Amit pocketed the book and said, “It is strange. I have written the words of a woman, while you have written those of a man. And there was no discord whatsoever. Whether it is the wood from silk-cotton or nagakesara, when lighted, the fire blazes the same.”

Lavanya said, “Invitations have been sent, what next?”  

Amit said, “The evening stars have risen, the high tide is in Ganges, the wind starts swinging along with the heart-wood of the tamarisk tree. On every root of the old banyan there rises the sloshing current. There is a lotus-pond behind your house in whose deserted banks you have bathed and braided. Each day is marked with clothes of a different colour for you. I will go wondering about the colour of the evening. The place of rendezvous is not fixed either. Someday it is the paved path under the champaks, someday on the roof, and on another on the vestibule beside the river. After taking a dip in the Ganges, I will put on the white dhoti of fine malmal cotton. On my feet will be clogs carved out of ivory. On arriving I see you sitting on a spread carpet, in front of you, in a silver salver lie two thick garlands,  sandalwood paste in sandal bowl, incense burning in one corner. Around the time of Durga Puja, we will venture out for at least a couple of months. But, to two different places. If you take to the mountains, I will wander to the ocean. So there – my rules of connubial diarchy are presented to you. What is your opinion?”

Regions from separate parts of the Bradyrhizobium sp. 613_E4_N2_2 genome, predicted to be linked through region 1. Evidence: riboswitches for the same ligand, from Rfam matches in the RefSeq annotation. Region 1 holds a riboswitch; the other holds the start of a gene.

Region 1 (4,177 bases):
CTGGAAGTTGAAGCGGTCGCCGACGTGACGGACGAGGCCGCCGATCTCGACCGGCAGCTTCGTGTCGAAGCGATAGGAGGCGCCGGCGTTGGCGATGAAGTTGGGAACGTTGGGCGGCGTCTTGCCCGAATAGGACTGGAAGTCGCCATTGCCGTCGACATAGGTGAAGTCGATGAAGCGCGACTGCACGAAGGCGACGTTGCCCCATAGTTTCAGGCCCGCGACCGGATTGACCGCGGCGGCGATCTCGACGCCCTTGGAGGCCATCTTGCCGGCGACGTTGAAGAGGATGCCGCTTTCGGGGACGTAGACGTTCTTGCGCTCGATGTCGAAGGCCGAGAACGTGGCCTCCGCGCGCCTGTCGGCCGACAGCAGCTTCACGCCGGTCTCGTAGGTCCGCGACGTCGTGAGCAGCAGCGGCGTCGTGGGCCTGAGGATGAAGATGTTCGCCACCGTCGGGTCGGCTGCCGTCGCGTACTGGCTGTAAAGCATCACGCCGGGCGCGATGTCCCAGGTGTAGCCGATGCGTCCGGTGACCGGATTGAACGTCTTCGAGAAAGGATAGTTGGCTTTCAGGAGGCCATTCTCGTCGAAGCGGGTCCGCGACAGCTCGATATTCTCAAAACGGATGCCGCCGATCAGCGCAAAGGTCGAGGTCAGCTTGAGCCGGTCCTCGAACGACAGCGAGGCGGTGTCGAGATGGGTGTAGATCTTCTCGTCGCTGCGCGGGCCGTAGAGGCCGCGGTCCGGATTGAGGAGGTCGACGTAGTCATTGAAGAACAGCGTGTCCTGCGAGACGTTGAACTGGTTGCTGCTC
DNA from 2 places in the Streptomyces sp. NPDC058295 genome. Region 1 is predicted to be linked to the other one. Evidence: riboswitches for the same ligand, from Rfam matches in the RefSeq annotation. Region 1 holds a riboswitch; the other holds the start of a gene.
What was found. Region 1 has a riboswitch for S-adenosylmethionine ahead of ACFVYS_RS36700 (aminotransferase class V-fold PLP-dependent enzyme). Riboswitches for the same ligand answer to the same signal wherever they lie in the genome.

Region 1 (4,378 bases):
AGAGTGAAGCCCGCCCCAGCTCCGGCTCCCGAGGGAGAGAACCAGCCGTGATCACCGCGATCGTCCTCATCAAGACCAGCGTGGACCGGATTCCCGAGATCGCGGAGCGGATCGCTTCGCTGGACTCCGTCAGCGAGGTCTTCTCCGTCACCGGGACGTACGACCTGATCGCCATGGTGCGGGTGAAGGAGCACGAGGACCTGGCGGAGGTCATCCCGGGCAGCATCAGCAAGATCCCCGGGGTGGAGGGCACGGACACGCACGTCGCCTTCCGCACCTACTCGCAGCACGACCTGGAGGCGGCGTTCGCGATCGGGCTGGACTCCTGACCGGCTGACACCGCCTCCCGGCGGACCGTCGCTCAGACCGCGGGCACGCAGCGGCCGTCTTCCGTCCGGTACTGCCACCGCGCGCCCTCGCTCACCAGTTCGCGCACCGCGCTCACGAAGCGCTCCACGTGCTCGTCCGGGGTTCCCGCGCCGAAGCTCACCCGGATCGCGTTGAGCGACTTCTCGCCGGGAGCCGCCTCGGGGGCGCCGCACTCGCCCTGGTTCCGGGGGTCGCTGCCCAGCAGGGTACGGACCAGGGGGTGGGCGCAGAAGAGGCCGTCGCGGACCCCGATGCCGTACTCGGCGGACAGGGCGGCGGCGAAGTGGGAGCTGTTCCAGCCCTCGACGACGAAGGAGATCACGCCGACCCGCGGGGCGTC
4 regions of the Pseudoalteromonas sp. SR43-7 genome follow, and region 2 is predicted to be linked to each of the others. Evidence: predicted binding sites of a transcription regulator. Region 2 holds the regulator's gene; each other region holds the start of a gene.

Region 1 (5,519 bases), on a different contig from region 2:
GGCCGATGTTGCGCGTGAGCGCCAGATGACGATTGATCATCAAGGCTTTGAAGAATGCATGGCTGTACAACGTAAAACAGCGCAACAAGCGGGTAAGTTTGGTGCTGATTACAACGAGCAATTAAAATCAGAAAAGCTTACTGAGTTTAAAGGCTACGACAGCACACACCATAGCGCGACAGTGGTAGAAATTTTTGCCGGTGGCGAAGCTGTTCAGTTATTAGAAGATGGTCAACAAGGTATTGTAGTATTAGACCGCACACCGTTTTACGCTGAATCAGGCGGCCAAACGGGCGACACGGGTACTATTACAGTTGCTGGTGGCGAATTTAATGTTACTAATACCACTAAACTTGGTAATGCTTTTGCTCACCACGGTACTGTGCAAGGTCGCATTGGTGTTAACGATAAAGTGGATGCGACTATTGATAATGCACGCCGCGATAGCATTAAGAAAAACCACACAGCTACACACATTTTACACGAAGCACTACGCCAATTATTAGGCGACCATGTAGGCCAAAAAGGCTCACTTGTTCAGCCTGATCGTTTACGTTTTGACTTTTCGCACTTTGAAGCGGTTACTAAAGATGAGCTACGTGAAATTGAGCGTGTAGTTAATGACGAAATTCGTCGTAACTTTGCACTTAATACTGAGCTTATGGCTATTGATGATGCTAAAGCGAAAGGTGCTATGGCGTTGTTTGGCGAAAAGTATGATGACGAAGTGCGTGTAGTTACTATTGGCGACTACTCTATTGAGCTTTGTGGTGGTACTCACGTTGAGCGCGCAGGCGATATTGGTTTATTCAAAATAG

“I accede to them.”

“There is a difference between accede and accept, Banya.”

“If I do not see the need for what is a necessity to you, I will not object.”

“Don’t you need it?”

“No, I don’t. However close you stay, you will still be afar from me. I have little need of rules and regulations to maintain that distance. But I know, there is nothing in me that will be able to stand unabashed in light of your close scrutiny, therefore in marital life it is safer for me to have our two palaces on two shores.”